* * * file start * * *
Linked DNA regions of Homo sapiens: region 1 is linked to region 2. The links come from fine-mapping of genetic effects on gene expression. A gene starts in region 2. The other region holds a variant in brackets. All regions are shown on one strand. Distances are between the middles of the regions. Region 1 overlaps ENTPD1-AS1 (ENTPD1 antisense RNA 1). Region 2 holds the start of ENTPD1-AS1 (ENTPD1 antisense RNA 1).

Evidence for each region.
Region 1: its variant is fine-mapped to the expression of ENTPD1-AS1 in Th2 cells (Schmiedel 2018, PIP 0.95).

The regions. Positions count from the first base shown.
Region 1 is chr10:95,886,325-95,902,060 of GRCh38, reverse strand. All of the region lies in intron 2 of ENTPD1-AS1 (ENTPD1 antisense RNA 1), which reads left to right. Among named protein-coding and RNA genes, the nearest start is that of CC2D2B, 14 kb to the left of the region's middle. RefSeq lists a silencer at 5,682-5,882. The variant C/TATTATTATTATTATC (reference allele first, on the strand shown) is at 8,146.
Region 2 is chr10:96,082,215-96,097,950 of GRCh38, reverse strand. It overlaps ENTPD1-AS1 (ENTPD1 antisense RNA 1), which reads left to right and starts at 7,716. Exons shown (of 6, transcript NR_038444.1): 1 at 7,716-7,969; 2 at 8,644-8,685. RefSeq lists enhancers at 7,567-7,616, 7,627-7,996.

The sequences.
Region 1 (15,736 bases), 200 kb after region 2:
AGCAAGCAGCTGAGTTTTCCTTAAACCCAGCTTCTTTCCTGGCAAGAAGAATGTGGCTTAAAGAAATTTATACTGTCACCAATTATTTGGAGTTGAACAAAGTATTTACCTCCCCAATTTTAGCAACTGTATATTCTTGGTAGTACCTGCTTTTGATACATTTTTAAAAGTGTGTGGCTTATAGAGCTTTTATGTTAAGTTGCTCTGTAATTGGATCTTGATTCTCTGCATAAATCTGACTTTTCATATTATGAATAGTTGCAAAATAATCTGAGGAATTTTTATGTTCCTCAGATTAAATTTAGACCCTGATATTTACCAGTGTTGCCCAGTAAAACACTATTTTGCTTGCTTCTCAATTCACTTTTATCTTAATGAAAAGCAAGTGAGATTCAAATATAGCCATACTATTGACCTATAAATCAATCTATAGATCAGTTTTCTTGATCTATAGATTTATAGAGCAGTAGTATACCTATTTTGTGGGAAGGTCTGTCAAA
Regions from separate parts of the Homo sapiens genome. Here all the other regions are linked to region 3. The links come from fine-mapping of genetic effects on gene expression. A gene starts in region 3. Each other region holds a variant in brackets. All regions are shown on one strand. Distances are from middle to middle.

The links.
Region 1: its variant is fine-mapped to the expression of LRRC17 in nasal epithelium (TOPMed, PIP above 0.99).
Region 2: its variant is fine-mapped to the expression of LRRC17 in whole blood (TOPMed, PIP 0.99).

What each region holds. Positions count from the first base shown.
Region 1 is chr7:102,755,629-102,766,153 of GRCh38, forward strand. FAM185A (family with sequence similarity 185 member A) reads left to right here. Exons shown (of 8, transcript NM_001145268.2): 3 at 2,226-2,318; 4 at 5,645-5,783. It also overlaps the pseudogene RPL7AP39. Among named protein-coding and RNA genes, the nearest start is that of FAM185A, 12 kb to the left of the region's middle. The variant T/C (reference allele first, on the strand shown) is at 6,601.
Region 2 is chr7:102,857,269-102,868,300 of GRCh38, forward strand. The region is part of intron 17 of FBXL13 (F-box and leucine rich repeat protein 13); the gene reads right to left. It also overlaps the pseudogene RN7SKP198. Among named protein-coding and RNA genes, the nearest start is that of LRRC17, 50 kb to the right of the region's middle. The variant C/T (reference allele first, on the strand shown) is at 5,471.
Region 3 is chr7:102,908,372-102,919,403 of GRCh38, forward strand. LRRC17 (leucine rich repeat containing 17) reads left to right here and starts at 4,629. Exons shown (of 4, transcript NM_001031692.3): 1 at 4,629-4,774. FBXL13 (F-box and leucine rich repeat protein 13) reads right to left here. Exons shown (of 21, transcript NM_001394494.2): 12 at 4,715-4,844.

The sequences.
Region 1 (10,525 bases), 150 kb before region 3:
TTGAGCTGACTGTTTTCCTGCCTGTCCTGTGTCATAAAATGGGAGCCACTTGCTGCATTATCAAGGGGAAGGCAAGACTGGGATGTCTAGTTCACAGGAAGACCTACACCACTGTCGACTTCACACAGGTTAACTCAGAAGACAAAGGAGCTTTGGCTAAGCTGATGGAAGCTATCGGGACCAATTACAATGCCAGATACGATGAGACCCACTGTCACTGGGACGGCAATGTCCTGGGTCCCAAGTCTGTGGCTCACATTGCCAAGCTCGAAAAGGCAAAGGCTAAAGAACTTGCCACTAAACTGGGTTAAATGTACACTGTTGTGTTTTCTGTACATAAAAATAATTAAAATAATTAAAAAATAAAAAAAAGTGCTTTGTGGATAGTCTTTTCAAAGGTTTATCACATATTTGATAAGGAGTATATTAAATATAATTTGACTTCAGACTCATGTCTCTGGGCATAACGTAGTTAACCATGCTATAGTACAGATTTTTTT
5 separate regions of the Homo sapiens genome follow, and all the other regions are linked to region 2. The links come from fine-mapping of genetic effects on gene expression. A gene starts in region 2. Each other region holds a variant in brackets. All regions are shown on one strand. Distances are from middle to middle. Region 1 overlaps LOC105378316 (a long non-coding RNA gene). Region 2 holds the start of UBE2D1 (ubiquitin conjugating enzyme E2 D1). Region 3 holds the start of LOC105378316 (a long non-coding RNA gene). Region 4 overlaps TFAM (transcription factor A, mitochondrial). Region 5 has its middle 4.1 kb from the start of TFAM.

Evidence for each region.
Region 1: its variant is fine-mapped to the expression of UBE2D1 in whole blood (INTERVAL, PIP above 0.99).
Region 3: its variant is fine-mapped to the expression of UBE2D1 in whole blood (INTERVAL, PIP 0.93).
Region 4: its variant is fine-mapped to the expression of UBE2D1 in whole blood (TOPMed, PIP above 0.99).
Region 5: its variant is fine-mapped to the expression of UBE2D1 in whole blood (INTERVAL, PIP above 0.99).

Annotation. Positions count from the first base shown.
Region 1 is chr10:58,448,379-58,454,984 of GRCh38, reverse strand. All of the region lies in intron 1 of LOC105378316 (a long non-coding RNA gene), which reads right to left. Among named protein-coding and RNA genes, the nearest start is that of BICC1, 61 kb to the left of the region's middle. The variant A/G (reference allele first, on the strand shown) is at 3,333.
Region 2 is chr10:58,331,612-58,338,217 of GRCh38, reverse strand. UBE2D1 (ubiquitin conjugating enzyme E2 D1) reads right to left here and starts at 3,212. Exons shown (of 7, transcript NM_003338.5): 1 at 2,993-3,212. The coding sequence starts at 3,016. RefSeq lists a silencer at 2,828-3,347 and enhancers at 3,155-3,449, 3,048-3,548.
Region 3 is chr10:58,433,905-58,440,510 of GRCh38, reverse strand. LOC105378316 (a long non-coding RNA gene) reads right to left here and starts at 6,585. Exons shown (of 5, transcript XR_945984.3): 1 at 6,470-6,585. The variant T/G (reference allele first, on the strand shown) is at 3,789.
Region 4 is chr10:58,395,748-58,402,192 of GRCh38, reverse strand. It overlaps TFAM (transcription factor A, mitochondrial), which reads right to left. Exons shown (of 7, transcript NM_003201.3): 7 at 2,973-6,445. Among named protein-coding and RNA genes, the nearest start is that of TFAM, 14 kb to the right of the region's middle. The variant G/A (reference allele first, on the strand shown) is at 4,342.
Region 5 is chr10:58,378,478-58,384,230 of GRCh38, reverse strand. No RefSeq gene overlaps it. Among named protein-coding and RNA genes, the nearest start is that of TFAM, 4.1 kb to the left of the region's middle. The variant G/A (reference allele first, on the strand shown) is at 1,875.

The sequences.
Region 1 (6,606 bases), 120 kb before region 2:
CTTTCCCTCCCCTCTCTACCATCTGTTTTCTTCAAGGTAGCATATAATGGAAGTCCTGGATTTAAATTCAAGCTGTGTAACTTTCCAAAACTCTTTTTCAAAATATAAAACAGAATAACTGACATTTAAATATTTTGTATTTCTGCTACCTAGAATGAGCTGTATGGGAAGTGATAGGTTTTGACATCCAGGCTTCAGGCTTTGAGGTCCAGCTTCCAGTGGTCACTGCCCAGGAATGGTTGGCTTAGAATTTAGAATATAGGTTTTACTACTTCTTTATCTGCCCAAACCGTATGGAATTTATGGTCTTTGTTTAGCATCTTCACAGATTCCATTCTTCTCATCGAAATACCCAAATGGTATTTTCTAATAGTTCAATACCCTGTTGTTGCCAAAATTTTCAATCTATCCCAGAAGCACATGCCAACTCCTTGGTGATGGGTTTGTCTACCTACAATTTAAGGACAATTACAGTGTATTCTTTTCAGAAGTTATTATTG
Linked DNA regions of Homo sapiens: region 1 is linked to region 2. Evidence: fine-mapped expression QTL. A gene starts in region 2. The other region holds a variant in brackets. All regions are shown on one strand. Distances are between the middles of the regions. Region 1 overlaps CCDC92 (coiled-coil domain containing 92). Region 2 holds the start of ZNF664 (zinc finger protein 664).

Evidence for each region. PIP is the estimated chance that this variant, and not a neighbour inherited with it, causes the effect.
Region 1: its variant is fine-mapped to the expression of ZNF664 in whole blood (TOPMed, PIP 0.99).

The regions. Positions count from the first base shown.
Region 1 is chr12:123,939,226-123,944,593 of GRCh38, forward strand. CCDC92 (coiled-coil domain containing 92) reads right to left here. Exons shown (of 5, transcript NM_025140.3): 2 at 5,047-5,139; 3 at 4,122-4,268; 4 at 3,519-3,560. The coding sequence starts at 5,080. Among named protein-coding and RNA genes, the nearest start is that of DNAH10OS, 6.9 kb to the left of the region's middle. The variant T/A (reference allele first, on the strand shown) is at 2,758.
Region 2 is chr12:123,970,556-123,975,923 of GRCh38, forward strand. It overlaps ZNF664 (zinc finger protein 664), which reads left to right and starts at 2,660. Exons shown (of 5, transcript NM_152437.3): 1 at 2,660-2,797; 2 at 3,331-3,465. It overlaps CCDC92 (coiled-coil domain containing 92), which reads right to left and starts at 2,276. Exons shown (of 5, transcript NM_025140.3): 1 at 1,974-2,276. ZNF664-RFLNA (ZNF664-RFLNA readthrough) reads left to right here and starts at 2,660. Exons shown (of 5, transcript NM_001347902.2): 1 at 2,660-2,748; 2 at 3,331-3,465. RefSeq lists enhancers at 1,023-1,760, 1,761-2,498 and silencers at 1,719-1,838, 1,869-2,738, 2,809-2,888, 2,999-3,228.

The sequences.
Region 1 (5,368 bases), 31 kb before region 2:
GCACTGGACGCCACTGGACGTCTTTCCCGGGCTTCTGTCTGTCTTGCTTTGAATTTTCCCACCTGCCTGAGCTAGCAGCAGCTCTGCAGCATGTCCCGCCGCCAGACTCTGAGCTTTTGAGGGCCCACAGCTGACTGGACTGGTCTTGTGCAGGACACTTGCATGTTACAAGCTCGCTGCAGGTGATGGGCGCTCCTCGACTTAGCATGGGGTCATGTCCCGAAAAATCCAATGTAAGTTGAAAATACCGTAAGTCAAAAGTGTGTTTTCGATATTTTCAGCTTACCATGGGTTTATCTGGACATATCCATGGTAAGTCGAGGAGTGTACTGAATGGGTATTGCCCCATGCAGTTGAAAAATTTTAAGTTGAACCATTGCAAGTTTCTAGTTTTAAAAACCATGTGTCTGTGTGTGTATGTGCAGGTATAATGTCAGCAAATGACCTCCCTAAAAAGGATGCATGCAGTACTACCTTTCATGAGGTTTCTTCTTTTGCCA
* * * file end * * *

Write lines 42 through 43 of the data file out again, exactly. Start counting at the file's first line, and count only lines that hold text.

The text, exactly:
The sequences.
Region 1 (5,368 bases), 31 kb before region 2: